Are We Using Our Forex The Right Way?
Many economists argue that we haven’t yet adopted the right way to leverage our forex in a way which can benefit our economy substantially
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“We will have no hesitation in using forex reserves,” said former Reserve Bank of India governor, Raghuram Rajan while speaking at the FICCI-IBA hosted banking event in 2015.
In the week which ended on September 8, the forex reserve of the country accented by $ 2.6 billion and reached an all-time high of $400.726 billion (Reserve Bank of India data). Surely, we have come a long way from the 1991 crisis, when we were a forex starved country, but many economists argue that we haven’t yet adopted the right way to leverage our forex and this ample reserve can be used in a manner that can benefit our economy substantially rather using it in low-interest earning deposit.
According to a theory by John Maynard Keynes, a British economist, forex reserves are basically used by nations for three motives- transaction motives (carrying on international trade), speculative motives (transacting in the forex market for short-term gains) and precautionary motives (to use in unprecedented situations). Is it now the opportune time to add developmental motives to the list?
Renuka Jain, a financial advisor, told BW Businessworld, “Let $400 billion of foreign reserves build India’s infrastructure with no fear of dollar exiting India. Government’s Escrow account outside India for money stashed abroad under VDS shall act as a backup plan for outflow of foreign funds.” If we decide to spend the reserves for developmental needs, then, we must also come to a consensus on what part of the reserves should be put to use.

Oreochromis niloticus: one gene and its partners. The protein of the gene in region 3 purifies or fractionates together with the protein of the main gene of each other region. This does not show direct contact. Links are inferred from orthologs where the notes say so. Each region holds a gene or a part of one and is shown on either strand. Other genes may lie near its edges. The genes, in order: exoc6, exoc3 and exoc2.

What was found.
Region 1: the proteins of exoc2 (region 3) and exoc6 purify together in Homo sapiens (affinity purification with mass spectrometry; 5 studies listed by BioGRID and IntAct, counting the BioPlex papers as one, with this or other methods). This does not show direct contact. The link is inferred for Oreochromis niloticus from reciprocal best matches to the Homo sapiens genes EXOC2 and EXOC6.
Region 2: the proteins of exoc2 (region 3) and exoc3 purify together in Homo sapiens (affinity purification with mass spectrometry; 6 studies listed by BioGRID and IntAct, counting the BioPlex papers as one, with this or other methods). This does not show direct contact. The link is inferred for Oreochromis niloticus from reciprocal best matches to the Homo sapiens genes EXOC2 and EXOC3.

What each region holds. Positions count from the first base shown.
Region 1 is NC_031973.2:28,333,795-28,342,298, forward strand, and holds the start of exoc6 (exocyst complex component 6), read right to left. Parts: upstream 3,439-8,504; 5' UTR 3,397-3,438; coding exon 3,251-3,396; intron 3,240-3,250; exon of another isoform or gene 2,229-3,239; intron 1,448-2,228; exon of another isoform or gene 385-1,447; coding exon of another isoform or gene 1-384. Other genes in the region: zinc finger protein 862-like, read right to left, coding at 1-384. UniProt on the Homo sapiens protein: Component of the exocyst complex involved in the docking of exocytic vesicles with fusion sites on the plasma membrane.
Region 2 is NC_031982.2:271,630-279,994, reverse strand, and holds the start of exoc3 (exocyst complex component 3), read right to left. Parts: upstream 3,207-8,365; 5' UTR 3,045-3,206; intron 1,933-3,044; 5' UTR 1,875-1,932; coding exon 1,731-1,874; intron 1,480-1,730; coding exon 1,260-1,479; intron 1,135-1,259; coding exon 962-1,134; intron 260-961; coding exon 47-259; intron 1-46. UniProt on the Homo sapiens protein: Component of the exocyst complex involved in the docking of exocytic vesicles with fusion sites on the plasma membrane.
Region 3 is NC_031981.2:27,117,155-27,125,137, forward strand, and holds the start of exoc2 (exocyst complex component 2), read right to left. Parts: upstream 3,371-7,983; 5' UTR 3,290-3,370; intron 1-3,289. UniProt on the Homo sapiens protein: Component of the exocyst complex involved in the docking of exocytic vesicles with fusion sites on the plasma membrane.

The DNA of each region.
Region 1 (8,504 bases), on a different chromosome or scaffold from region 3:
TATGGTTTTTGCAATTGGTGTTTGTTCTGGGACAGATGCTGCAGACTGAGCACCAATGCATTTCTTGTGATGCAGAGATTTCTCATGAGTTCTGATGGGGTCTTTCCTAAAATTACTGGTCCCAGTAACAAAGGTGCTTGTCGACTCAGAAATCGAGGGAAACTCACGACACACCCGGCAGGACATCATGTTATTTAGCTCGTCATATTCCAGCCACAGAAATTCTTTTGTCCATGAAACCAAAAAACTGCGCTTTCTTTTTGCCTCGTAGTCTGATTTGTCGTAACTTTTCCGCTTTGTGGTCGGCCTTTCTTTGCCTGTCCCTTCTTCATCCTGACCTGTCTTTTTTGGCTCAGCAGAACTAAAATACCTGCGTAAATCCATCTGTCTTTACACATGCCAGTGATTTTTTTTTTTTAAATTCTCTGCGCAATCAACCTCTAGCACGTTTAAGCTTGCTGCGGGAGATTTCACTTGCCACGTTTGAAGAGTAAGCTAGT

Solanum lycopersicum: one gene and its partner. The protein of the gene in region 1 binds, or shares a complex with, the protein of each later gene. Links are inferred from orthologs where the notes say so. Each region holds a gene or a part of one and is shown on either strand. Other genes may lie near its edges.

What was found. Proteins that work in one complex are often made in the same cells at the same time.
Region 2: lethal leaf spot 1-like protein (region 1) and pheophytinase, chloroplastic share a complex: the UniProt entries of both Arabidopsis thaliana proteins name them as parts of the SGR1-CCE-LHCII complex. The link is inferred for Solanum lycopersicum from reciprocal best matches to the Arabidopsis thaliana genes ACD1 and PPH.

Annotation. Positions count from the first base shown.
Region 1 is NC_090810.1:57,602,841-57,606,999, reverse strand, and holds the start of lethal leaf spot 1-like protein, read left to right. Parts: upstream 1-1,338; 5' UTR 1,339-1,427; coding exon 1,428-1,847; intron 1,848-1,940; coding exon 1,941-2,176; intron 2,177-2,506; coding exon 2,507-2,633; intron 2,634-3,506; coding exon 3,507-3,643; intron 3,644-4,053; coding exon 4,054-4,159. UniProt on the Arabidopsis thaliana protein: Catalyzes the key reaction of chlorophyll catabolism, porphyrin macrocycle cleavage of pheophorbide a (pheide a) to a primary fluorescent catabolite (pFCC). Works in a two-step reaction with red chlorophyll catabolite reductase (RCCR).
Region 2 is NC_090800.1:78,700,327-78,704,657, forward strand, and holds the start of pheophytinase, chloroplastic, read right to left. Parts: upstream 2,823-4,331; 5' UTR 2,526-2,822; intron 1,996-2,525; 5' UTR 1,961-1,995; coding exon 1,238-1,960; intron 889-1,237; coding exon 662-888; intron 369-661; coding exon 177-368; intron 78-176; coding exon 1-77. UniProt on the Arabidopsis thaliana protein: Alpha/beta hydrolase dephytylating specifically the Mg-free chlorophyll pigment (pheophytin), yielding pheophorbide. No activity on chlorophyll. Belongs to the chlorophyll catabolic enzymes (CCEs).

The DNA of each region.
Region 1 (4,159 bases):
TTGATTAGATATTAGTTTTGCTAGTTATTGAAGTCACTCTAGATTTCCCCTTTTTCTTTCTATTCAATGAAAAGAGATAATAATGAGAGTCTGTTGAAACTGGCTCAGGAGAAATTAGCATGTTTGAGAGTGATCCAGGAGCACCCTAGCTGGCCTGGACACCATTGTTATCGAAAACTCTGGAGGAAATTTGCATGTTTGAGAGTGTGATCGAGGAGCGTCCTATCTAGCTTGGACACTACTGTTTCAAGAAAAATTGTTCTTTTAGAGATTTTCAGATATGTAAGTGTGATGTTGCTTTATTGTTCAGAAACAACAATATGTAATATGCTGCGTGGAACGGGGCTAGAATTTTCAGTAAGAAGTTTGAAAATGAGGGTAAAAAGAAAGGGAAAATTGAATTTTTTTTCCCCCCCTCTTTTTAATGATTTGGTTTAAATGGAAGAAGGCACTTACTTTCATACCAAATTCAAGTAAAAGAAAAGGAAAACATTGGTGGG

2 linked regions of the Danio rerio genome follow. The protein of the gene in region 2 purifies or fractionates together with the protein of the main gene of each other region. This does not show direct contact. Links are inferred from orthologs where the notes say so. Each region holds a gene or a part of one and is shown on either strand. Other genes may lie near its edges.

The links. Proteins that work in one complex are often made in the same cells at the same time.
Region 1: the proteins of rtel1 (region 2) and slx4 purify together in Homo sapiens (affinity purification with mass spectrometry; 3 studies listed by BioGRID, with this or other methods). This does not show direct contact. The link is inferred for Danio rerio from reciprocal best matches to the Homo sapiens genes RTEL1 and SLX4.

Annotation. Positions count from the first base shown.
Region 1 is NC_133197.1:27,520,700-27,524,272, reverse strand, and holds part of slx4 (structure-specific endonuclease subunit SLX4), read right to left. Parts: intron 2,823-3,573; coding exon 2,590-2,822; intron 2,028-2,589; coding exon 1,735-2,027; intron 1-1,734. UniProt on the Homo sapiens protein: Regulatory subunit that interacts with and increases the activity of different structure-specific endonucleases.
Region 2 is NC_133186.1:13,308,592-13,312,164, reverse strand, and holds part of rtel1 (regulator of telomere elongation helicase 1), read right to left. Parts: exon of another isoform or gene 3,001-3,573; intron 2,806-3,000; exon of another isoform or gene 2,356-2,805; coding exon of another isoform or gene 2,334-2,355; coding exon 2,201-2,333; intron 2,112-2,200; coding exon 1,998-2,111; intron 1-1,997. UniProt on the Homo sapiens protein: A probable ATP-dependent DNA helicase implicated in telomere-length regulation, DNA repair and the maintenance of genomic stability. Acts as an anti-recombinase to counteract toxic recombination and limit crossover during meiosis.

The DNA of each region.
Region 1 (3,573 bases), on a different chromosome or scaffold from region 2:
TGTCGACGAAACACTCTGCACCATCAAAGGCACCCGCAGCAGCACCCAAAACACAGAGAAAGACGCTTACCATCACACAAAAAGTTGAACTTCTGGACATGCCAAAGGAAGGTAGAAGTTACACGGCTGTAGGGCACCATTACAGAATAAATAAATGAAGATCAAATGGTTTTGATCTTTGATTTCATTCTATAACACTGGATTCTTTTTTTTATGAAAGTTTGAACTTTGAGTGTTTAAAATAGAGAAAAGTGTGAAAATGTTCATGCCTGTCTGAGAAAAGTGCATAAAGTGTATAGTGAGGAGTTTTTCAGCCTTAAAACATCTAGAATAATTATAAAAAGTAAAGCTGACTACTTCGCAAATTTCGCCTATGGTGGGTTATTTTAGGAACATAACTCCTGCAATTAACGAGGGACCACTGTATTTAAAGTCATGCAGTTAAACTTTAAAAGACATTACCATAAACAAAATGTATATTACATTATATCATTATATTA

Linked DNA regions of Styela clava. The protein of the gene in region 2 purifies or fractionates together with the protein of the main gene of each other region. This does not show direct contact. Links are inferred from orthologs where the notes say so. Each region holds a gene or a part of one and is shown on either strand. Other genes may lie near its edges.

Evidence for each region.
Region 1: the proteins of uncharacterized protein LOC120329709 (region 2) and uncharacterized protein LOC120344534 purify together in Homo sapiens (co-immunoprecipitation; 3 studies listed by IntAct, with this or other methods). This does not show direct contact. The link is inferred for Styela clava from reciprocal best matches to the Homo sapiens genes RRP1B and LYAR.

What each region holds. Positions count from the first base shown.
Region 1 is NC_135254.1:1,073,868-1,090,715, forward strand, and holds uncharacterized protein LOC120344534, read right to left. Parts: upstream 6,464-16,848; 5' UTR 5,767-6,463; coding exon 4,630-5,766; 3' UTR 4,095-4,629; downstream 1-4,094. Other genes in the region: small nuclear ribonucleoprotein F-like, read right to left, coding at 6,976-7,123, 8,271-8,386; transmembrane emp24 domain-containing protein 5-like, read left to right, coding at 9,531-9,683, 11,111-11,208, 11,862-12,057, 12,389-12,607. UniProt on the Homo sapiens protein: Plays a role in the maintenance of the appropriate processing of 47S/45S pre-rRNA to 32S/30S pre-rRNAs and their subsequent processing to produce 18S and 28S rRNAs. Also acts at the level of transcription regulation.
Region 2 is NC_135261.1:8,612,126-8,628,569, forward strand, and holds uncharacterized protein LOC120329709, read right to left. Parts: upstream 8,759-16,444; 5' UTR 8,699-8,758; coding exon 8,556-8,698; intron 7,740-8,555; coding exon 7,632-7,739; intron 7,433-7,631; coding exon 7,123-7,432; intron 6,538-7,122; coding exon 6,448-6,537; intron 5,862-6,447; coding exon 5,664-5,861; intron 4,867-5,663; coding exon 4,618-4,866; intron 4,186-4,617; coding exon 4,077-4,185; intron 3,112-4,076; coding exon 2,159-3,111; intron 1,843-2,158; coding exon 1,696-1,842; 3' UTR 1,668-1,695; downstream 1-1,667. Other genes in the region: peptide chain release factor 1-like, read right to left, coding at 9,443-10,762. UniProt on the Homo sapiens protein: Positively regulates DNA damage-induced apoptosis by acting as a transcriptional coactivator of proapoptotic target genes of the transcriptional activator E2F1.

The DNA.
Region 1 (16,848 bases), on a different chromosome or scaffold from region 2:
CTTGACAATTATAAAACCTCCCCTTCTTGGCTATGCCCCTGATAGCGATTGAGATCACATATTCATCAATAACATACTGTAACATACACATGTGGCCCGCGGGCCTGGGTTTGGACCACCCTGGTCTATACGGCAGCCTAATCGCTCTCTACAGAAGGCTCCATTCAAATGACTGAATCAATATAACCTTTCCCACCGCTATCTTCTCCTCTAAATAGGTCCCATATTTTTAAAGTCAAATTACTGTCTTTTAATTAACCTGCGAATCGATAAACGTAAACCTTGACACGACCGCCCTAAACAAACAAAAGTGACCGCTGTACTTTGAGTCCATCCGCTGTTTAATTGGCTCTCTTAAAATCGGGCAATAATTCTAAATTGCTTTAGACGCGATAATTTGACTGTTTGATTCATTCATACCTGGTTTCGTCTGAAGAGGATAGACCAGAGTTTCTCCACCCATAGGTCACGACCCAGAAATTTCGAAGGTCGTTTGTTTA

According to the Rangarajan Committee which was set up to think over the best possible use of forex reserves, the country should have sufficient forex reserves to pay the import bills of three months. Today, we have sufficient reserves to pay the import bills of approximately 12 months. Thus, it makes sense to divert the forex reserves to boost growth.
However, it should also be considered that the Reserve Bank of India is the custodian of the forex reserves, and if the government decides to spend forex on infrastructure, will it not mean an intrusion on RBI’s independence of taking decisions?
Yash Sharma, C.E.O, Quick Forex told BW Businessworld, "The Forex Reserve shouldn’t be used for infrastructural development as of now because for that we already have financial Institutions and government working through tax collection and other mediums. It is nowhere observable that the country is lacking infrastructural development due to monetary aspects.”
“The Forex Reserve is something which will help us to tackle any sudden natural or manual cataclysm and, even if we want our country to be flourished in terms of Infrastructure then I believe on priority we need better plans and campaigns, not the capital reserved for some unplanned debt or crisis situation,” added Sharma.
Among the countries with current account deficit, India has overtaken Brazil in the race of forex reserves and in the coming years, the reserves are likely to increase to an even higher extent. The RBI currently, invests the reserves in low return securities such as bonds issued by the developed nations such as the United States. So, a careful thought on whether the forex reserves are being used in the right way is sure to bring fruitful outcomes.